The internet has been abuzz for most of the last month under speculation of Sony and Microsoft releasing major hardware upgrades to their consoles. Readers of this site are used to the idea of upgrading our PC hardware every few years. Console players are outraged. As a PS4 owner, I understand that rage, but the PC player in me is struggling to find a downside.
Even though most people reading this site are is likely die-hard PC gamers, it’s important to understand why our console family is so outraged in the first place. Console gamers have long prided themselves on their long stretches without needing to upgrade. It’s actually one of their main digs against PC gamers. That console bastion is evaporating as it looks more and more likely that PS4.5, codenamed PlayStation Neo, will be releasing this October offering substantial hardware upgrades.
In an internal communication from Sony, the company made it clear that developers will be unable to split the playerbase in any way, not offering extra features or functionality, and that all games must be cross-compatible with original PlayStation 4s. The Neo, presumably, would be able to offer better looking games at better framerates and 4k upscaling. The rumored price is $399.
This is, of course, a sham. It’s a way for Sony to make players buy their console twice and to funnel more power to their VR headset. And despite their goal to keep communities playing their games together, this does fragment the userbase. The extra feature is the improved framerate and graphics, and they can downplay it as they like, but it’s an awfully crummy move to all the people who bought the PS4 at launch, now forced to spend another $399 while the resale on their current console plummets to the ground. Way to make your biggest fans second class citizens, Sony.
And why? The PS4 is selling phenomenally. Sony has a big enough lead over Microsoft that there is little chance of their ever catching up. Why turn all of that positive sentiment sour? Future proofing and virtual reality are the only logical answers, but in another few years when PS5 comes along, how many people will be willing to drop hundreds more dollars on a second, now, three year promise? Consoles are not cell phones. There is not precedent for this, only the shattering of an implicit trust that consoles would be performance-upgrade safe for their lifetime.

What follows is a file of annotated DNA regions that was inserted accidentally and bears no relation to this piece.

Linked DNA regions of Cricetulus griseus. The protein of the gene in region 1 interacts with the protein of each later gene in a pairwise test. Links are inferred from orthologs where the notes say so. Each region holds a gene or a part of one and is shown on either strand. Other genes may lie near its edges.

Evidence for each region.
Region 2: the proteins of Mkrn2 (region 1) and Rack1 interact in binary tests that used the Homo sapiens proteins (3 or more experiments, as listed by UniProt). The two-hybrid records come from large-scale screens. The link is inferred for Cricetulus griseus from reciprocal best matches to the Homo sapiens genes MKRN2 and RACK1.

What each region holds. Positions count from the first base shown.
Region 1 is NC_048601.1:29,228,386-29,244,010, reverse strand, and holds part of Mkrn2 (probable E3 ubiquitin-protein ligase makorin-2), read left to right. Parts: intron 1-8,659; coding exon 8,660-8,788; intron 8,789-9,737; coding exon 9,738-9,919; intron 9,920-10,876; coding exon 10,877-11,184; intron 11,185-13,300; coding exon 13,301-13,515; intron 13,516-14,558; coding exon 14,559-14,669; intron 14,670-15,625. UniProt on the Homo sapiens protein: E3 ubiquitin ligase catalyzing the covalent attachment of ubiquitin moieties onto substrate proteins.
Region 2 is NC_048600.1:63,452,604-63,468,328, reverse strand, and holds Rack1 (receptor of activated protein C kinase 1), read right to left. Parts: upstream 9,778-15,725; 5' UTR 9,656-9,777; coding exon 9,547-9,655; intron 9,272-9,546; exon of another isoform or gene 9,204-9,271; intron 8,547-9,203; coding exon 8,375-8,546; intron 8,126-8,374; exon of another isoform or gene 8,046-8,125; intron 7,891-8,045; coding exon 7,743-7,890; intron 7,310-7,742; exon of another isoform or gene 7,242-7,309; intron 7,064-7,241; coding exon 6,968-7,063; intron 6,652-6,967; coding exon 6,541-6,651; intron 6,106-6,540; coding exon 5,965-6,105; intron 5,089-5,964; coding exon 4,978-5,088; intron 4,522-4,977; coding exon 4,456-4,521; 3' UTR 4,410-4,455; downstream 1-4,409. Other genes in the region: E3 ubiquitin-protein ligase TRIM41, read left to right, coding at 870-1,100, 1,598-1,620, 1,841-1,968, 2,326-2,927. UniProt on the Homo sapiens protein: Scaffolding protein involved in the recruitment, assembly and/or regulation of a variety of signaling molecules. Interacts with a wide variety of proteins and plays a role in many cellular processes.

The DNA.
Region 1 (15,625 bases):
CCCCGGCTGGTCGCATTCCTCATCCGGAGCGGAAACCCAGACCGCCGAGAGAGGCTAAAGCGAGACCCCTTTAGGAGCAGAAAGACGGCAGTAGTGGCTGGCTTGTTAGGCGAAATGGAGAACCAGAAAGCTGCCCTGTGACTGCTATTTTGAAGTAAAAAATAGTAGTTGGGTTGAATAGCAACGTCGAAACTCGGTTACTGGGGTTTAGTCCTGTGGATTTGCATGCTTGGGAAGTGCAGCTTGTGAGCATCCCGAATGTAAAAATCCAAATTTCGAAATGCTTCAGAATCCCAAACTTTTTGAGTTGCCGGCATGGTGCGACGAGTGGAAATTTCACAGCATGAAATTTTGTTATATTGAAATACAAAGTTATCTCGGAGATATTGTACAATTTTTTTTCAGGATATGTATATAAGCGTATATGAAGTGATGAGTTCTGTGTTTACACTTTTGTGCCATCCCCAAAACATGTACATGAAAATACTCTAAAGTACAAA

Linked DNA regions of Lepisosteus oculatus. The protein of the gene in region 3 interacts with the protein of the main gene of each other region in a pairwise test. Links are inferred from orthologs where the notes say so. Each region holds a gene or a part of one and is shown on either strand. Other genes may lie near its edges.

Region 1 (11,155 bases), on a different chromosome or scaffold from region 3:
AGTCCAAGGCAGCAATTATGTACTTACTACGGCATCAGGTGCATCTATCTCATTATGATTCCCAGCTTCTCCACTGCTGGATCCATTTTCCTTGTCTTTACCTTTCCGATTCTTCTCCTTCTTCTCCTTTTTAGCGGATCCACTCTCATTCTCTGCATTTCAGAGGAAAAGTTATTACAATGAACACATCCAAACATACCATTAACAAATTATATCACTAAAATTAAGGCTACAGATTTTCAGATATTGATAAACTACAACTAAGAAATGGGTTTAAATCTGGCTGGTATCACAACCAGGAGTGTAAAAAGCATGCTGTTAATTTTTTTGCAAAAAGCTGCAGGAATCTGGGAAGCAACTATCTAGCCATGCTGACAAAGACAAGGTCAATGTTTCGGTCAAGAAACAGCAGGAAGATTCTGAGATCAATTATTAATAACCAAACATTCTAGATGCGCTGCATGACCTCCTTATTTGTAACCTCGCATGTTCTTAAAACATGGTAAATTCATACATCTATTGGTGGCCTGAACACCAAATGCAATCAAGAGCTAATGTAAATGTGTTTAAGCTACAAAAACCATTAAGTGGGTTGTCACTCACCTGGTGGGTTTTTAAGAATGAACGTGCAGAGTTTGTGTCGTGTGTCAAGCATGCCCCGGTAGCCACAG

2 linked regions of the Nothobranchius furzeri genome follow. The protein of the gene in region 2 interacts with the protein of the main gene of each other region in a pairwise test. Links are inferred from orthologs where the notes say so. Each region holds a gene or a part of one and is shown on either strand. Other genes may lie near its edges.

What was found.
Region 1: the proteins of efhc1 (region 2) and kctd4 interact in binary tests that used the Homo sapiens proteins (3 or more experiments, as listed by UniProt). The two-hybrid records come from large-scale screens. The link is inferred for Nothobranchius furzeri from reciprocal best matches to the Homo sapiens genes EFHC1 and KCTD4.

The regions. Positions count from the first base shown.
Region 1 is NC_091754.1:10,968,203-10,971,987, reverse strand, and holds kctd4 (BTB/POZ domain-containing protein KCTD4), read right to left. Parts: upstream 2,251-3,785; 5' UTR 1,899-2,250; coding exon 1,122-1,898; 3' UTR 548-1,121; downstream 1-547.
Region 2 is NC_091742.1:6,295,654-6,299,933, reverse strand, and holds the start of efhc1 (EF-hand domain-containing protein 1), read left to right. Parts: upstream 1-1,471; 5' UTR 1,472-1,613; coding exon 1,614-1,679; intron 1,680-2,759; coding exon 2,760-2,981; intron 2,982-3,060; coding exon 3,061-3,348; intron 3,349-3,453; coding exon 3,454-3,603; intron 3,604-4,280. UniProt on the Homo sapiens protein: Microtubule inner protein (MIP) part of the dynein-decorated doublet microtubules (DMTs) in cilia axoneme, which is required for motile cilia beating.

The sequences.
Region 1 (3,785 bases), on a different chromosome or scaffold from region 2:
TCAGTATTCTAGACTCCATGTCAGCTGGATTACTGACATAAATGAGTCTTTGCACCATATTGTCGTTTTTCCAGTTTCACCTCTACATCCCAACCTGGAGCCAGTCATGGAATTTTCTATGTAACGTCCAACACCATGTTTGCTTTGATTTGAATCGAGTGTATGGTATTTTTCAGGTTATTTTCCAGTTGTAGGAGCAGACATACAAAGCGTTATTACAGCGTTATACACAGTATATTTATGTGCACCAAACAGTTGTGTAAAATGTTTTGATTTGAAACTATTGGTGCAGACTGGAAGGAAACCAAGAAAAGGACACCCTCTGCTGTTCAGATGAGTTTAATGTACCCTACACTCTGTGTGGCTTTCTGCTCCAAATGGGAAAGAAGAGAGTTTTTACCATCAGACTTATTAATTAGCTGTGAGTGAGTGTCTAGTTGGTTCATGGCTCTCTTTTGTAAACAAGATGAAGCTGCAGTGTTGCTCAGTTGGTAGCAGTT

Yet, the PC gamer in me can’t help but see the upsides here. For years, many of the biggest games are held back on PC for “parity” with their far underpowered console versions. When the Neo launches, it will already be behind the PC curve, so this isn’t an answer, but it’s a step in the right direction.
What’s more, if mid-generation upgrades become the norm, the difference between a console and PC almost evaporates for console players. They’re still paying out the ear and still winding up with the lesser version of the game. Taking that same amount of money and applying it to PC upgrades, even broken up year after year, will result in a better experience than consoles are capable of providing, with better game prices, modding options, and a much, much vaster game library to ice the cake. Now that in-home streaming and Steam Controllers are available, there’s not even the “I game from the couch” excuse to keep people away. Console upgrades will create more PC gamers.
Look, I get why people are upset. Honestly, I am too. No one wants to be a second class citizen. But if you’re reading this as a PC gamer, the way I see it, we only stand to benefit.
Sad as it may be, it appears that From Software is moving on from the Dark Souls franchise. The director confirmed such in a recent interview, revealing that the studio is already hard at work on a new IP. This also indicates that a sequel to Bloodborne may not be on the horizon soon. It is important to note, however, that this does not mean there will be no more Dark Souls games, as the IP belongs to Bandai Namco. Would you play a Souls game from another developer?
In what is surely the death knell of the Wii U, Nintendo has confirmed that their next title, codenamed NX, will release in 2017 with its own version of the formerly much anticipated Wii U Legend of Zelda game. It’s safe to sell your Wii Us, folks.
In other Nintendo news, Fire Emblem and Animal Crossing are both being prepped for mobile game releases. They’ve described Fire Emblem as being made more accessible and Animal Crossing as tying into the main console game for “increased enjoyment.”
Upcoming JRPG, I Am Setsuna, has a release date on July 19th. Not long now! The game’s combat system takes heavy influence from SNES classic, Chrono Trigger. With CT taking a hallowed place on my pile of shame, I have no experience with that system, but the RPG world’s excitement is infectious. Will you be buying it?
As we march through the first half of 2016, we come ever close to the release of The Witcher 3s second expansion, Blood and Wine. The whet our appetites for May’s promised info dump, CD Projekt Red has released five new, gorgeous screenshots.
Lastly, you should definitely give a read through of our impressions of Divinity: Original Sin 2s improved combat system. Terrain appears to play a much bigger role, but all around Terry’s write-up did a great job of getting me reinvigorated for the game.
That’s all we have room for this week. Let us know what you think in the comments below!